MANILA, Philippines – We look up to successful people and admire them for their achievements. Interestingly, their accomplishments are made more meaningful by the challenges and struggles they faced. Although these powerful executives usually stand firm and strong, ready to face their days head on with confidence and wisdom, not all of them had a smooth start.
Vanessa Ledesma Suatengco has become a prominent figure in the local hospitality industry. She will forever hold the title of being the first ever Filipina general manager of a 5-star hotel in the Philippines. Surprisingly, her current post and industry was completely unplanned, having graduated Psychology from Assumption College and working in the HR department for a good chunk of her early career.
A lot of people might be surprised to find out that Suatengco once worked for a retail company. After getting an opportunity to work in the hospitality industry, she worked her way through three different hotels, rising from a personal manager, human resources director, transitioning to a resident manager, and now general manager.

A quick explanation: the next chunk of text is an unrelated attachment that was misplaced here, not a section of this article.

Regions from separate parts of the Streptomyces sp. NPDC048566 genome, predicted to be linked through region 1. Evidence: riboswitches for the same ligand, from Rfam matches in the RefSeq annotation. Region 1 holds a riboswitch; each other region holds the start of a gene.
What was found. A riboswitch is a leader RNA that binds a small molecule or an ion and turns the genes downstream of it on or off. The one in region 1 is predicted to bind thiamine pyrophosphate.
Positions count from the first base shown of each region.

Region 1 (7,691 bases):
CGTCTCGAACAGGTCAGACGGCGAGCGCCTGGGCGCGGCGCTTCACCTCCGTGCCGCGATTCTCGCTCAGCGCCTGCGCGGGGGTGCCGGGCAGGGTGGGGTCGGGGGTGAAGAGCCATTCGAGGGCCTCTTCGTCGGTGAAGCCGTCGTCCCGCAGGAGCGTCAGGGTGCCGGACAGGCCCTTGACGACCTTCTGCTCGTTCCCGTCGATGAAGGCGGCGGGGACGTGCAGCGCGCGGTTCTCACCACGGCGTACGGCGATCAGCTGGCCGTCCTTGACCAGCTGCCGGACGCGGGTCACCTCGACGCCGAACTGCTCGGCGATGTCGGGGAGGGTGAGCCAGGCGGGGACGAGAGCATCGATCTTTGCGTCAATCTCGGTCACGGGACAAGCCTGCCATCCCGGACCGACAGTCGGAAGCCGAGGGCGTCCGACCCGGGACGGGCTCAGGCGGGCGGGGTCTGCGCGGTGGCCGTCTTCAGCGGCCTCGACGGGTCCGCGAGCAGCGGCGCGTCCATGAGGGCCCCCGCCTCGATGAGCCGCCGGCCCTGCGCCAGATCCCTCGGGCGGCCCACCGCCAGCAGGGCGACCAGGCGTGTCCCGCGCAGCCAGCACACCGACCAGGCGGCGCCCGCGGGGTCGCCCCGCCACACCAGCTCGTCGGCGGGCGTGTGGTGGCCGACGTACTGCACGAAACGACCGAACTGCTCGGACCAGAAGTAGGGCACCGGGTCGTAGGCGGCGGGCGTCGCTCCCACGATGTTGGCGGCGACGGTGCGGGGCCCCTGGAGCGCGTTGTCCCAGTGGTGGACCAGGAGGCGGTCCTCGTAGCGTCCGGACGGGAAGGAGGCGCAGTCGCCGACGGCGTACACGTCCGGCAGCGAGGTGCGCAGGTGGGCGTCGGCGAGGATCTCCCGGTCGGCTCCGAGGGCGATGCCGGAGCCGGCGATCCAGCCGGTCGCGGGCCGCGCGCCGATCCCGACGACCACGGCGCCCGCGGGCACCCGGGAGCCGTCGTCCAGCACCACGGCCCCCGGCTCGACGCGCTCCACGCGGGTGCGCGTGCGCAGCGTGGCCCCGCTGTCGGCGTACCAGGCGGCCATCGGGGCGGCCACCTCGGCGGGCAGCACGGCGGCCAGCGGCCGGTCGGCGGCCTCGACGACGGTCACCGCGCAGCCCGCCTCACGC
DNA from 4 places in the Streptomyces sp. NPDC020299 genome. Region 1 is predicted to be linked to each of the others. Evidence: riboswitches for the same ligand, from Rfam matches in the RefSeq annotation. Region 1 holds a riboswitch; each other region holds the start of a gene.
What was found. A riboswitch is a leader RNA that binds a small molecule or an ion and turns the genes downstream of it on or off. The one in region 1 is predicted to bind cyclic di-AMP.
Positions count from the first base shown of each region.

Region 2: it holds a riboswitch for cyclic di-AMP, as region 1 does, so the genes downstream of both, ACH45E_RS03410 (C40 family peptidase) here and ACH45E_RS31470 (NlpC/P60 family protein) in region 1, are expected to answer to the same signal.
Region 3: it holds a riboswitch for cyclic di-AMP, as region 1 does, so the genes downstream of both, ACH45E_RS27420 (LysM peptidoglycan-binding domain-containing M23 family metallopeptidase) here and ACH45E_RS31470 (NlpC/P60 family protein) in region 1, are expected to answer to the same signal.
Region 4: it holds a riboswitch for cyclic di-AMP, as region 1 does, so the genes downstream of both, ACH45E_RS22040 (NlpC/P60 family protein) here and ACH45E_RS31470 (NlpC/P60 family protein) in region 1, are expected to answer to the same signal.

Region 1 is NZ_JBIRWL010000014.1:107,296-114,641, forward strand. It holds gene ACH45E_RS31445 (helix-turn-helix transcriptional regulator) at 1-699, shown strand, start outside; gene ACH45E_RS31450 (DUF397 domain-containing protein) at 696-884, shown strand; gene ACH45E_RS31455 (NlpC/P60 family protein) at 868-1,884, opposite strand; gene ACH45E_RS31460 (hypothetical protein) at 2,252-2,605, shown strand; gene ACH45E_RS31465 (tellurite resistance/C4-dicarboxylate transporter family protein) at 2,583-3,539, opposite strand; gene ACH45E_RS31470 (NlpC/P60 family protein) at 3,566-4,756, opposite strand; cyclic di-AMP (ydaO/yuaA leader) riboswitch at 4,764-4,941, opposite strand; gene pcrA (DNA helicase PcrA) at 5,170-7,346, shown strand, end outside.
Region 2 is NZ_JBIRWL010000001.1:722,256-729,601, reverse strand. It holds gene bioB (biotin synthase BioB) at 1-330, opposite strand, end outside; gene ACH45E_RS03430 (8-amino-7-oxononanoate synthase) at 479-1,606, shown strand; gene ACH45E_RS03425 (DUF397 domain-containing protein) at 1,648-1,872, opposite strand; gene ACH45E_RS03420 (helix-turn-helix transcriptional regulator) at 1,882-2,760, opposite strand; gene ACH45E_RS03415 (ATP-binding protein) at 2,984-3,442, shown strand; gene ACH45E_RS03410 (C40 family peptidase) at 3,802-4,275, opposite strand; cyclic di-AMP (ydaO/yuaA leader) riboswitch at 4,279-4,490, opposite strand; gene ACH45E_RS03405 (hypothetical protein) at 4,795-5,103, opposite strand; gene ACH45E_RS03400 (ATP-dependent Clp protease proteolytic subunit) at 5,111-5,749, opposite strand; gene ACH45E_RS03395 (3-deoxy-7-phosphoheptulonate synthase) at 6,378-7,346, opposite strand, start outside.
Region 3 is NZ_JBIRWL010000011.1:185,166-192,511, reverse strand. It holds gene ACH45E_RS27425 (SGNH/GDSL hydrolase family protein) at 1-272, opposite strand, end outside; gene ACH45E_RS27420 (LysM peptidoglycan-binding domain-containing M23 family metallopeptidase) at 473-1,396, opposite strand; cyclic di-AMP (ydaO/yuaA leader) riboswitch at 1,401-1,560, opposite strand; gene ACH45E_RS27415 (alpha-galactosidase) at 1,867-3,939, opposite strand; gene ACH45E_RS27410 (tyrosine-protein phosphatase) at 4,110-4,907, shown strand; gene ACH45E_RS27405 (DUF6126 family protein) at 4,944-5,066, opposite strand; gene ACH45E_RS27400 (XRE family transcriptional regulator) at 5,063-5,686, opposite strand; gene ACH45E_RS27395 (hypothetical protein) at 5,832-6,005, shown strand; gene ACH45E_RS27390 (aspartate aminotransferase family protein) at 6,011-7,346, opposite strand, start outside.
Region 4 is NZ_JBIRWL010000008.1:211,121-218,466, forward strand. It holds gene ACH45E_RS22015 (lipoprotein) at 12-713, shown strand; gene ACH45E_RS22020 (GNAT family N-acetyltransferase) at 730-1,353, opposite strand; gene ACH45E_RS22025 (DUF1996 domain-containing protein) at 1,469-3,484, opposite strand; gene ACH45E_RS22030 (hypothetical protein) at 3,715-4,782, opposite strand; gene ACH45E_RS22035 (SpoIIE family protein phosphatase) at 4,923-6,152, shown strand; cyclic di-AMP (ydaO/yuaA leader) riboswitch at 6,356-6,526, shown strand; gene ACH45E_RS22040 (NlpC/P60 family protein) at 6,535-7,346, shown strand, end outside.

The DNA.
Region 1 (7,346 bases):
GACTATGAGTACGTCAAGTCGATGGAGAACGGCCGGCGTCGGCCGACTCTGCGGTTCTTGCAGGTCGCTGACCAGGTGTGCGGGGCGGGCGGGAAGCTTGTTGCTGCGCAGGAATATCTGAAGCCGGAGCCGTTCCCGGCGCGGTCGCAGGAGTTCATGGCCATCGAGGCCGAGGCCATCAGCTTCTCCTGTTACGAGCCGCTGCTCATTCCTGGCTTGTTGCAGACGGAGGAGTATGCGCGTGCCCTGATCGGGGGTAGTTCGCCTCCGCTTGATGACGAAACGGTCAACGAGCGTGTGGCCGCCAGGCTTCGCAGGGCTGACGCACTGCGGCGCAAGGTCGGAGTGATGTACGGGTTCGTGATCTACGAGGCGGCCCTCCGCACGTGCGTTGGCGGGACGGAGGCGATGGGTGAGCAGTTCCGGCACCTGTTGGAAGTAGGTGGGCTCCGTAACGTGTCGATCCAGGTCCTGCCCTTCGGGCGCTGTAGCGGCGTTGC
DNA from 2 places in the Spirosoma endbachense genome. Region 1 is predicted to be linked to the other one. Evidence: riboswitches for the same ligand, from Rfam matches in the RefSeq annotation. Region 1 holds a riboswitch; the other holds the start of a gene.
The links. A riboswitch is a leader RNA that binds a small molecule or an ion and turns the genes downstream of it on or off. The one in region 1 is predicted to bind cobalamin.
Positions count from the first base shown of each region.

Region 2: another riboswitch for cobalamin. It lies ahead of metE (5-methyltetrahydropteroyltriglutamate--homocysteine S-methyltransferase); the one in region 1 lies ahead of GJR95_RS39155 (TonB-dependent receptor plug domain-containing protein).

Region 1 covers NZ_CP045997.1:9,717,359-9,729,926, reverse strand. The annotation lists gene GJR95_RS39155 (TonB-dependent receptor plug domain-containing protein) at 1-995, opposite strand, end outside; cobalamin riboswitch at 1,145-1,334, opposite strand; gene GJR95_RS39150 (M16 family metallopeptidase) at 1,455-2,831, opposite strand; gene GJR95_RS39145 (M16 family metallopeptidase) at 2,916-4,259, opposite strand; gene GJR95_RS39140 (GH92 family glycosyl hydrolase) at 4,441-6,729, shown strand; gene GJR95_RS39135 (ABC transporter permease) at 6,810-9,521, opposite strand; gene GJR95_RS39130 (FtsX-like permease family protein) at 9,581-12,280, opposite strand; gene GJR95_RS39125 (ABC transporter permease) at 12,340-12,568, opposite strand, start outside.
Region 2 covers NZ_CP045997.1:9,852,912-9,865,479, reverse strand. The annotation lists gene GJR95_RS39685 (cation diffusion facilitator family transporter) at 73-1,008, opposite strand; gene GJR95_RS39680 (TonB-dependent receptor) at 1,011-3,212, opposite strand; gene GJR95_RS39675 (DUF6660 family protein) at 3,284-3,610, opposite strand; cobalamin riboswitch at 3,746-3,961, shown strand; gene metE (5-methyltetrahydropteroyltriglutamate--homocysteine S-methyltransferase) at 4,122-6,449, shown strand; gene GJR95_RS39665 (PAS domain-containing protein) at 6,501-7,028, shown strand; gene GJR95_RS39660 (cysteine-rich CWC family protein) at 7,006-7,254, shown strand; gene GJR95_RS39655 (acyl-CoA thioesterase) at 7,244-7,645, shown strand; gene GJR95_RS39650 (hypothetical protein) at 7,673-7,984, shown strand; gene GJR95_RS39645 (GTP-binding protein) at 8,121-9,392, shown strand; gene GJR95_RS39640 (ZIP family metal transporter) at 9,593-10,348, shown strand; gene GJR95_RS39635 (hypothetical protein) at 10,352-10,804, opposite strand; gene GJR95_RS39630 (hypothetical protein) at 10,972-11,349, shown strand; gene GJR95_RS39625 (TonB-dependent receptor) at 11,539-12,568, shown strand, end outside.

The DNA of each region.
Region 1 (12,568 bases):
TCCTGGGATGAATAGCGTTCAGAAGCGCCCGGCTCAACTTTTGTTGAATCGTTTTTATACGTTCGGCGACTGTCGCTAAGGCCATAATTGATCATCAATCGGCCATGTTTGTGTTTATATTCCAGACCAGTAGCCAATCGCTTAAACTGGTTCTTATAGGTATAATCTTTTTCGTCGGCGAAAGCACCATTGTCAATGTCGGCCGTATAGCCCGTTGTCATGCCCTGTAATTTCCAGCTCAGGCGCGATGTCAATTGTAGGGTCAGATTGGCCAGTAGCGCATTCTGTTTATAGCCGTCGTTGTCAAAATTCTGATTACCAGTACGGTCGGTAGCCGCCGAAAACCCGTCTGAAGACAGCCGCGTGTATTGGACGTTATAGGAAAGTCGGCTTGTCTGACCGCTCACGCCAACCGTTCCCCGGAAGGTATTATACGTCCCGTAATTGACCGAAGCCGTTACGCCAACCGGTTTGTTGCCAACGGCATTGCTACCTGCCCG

At Diamond Hotel, she oversaw major upgrades, placing the hotel once more in the map. It is now known as one of the top hotels in the bay area, as well as a preferred residence for heads of state, diplomats, and international performers. The dining outlets have become favorite destinations for the exquisite food selection.
Recently, Vanessa was appointed by the Office of the President as a member of the Board of Directors of the Tourism Promotions Board, the marketing arm of the Department of Tourism. I was able to sit down with Vanessa and ask her what it took to take a leap and land feet-first in another field.
Tedrick Yau: What were you doing before you entered the hospitality industry?
Vanessa Suatengco: I started my career as someone who administers psychological tests – they call this person a psychometrician. Then, I took masteral courses in Ateneo on physchology. Instead of clinical psychology I worked in industrial psychology.
My first job was in Rustan’s and I administered tests everyday, interpreted the tests, and interviewed hundreds of applicants. Along the way, I started to move up and I eventually became a human resources manager.
TY: So how did you end up working at a hotel?
VS: I didn’t have any clue about hotels. However, I landed a job as a personnel manager and that was my first exposure to hotel operations. My office was in the basement and we were so far away from the glitz and glamour of the hotel. It was way, way off my career expectations.